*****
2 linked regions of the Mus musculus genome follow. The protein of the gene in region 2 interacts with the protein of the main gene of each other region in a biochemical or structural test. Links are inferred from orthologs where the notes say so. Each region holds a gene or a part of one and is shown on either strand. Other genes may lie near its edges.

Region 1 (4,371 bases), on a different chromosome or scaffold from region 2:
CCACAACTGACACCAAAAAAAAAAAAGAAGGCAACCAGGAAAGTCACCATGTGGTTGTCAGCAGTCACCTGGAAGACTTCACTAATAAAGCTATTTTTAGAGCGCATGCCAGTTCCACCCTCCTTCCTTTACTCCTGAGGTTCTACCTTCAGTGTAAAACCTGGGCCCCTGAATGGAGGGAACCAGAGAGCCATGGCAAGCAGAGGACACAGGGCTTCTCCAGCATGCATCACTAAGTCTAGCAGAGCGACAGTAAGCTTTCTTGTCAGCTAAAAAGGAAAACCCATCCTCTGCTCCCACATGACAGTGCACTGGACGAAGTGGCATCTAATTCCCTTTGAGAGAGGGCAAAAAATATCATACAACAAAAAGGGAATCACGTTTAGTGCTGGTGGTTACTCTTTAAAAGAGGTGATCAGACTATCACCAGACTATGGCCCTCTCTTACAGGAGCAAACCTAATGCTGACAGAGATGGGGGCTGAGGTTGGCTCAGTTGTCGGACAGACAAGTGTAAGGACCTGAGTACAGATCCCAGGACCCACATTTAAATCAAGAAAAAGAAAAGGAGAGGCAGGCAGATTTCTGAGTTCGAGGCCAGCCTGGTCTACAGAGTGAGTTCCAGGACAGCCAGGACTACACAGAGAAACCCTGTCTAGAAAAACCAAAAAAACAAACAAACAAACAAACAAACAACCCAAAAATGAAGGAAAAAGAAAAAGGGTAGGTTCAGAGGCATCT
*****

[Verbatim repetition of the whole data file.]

2 linked regions of the Mus musculus genome follow. The protein of the gene in region 2 interacts with the protein of the main gene of each other region in a biochemical or structural test. Links are inferred from orthologs where the notes say so. Each region holds a gene or a part of one and is shown on either strand. Other genes may lie near its edges.

Region 1 (4,371 bases), on a different chromosome or scaffold from region 2:
CCACAACTGACACCAAAAAAAAAAAAGAAGGCAACCAGGAAAGTCACCATGTGGTTGTCAGCAGTCACCTGGAAGACTTCACTAATAAAGCTATTTTTAGAGCGCATGCCAGTTCCACCCTCCTTCCTTTACTCCTGAGGTTCTACCTTCAGTGTAAAACCTGGGCCCCTGAATGGAGGGAACCAGAGAGCCATGGCAAGCAGAGGACACAGGGCTTCTCCAGCATGCATCACTAAGTCTAGCAGAGCGACAGTAAGCTTTCTTGTCAGCTAAAAAGGAAAACCCATCCTCTGCTCCCACATGACAGTGCACTGGACGAAGTGGCATCTAATTCCCTTTGAGAGAGGGCAAAAAATATCATACAACAAAAAGGGAATCACGTTTAGTGCTGGTGGTTACTCTTTAAAAGAGGTGATCAGACTATCACCAGACTATGGCCCTCTCTTACAGGAGCAAACCTAATGCTGACAGAGATGGGGGCTGAGGTTGGCTCAGTTGTCGGACAGACAAGTGTAAGGACCTGAGTACAGATCCCAGGACCCACATTTAAATCAAGAAAAAGAAAAGGAGAGGCAGGCAGATTTCTGAGTTCGAGGCCAGCCTGGTCTACAGAGTGAGTTCCAGGACAGCCAGGACTACACAGAGAAACCCTGTCTAGAAAAACCAAAAAAACAAACAAACAAACAAACAAACAACCCAAAAATGAAGGAAAAAGAAAAAGGGTAGGTTCAGAGGCATCT